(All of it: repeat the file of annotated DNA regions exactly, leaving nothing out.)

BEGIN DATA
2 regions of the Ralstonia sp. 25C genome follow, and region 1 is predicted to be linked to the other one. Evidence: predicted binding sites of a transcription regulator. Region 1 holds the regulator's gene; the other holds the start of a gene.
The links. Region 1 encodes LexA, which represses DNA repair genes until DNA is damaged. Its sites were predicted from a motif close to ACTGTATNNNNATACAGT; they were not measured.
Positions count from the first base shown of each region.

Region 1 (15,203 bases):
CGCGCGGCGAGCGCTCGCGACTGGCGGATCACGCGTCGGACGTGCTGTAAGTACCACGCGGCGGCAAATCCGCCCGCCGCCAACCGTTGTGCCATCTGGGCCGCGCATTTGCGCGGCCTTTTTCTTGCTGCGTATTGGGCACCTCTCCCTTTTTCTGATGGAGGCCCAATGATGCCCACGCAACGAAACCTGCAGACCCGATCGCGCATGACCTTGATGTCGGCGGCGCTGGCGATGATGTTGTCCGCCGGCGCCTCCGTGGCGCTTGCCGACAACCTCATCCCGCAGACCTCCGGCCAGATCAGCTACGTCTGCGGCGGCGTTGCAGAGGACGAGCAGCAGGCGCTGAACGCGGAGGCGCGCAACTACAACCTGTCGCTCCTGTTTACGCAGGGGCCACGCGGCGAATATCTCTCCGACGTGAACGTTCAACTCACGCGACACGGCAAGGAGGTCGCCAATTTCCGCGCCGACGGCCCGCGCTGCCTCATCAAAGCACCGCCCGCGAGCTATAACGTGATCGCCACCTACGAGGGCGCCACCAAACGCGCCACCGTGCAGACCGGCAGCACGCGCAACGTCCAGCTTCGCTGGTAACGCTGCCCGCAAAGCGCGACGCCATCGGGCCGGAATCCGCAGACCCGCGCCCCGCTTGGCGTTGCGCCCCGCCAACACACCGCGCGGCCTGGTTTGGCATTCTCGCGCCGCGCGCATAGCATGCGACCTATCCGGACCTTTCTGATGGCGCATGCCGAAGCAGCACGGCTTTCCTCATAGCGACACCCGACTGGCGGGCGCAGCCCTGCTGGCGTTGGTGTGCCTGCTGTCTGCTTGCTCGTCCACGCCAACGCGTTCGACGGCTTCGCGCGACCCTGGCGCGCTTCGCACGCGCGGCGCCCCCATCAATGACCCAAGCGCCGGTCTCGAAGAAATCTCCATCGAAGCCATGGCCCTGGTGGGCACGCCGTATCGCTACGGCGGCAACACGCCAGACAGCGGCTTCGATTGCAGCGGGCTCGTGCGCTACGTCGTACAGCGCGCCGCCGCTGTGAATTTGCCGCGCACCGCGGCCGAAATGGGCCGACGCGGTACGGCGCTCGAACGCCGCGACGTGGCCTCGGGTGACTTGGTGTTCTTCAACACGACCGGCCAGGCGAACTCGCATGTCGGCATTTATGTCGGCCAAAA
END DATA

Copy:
2 regions of the Ralstonia sp. 25C genome follow, and region 1 is predicted to be linked to the other one. Evidence: predicted binding sites of a transcription regulator. Region 1 holds the regulator's gene; the other holds the start of a gene.
The links. Region 1 encodes LexA, which represses DNA repair genes until DNA is damaged. Its sites were predicted from a motif close to ACTGTATNNNNATACAGT; they were not measured.
Positions count from the first base shown of each region.

Region 1 (15,203 bases):
CGCGCGGCGAGCGCTCGCGACTGGCGGATCACGCGTCGGACGTGCTGTAAGTACCACGCGGCGGCAAATCCGCCCGCCGCCAACCGTTGTGCCATCTGGGCCGCGCATTTGCGCGGCCTTTTTCTTGCTGCGTATTGGGCACCTCTCCCTTTTTCTGATGGAGGCCCAATGATGCCCACGCAACGAAACCTGCAGACCCGATCGCGCATGACCTTGATGTCGGCGGCGCTGGCGATGATGTTGTCCGCCGGCGCCTCCGTGGCGCTTGCCGACAACCTCATCCCGCAGACCTCCGGCCAGATCAGCTACGTCTGCGGCGGCGTTGCAGAGGACGAGCAGCAGGCGCTGAACGCGGAGGCGCGCAACTACAACCTGTCGCTCCTGTTTACGCAGGGGCCACGCGGCGAATATCTCTCCGACGTGAACGTTCAACTCACGCGACACGGCAAGGAGGTCGCCAATTTCCGCGCCGACGGCCCGCGCTGCCTCATCAAAGCACCGCCCGCGAGCTATAACGTGATCGCCACCTACGAGGGCGCCACCAAACGCGCCACCGTGCAGACCGGCAGCACGCGCAACGTCCAGCTTCGCTGGTAACGCTGCCCGCAAAGCGCGACGCCATCGGGCCGGAATCCGCAGACCCGCGCCCCGCTTGGCGTTGCGCCCCGCCAACACACCGCGCGGCCTGGTTTGGCATTCTCGCGCCGCGCGCATAGCATGCGACCTATCCGGACCTTTCTGATGGCGCATGCCGAAGCAGCACGGCTTTCCTCATAGCGACACCCGACTGGCGGGCGCAGCCCTGCTGGCGTTGGTGTGCCTGCTGTCTGCTTGCTCGTCCACGCCAACGCGTTCGACGGCTTCGCGCGACCCTGGCGCGCTTCGCACGCGCGGCGCCCCCATCAATGACCCAAGCGCCGGTCTCGAAGAAATCTCCATCGAAGCCATGGCCCTGGTGGGCACGCCGTATCGCTACGGCGGCAACACGCCAGACAGCGGCTTCGATTGCAGCGGGCTCGTGCGCTACGTCGTACAGCGCGCCGCCGCTGTGAATTTGCCGCGCACCGCGGCCGAAATGGGCCGACGCGGTACGGCGCTCGAACGCCGCGACGTGGCCTCGGGTGACTTGGTGTTCTTCAACACGACCGGCCAGGCGAACTCGCATGTCGGCATTTATGTCGGCCAAAA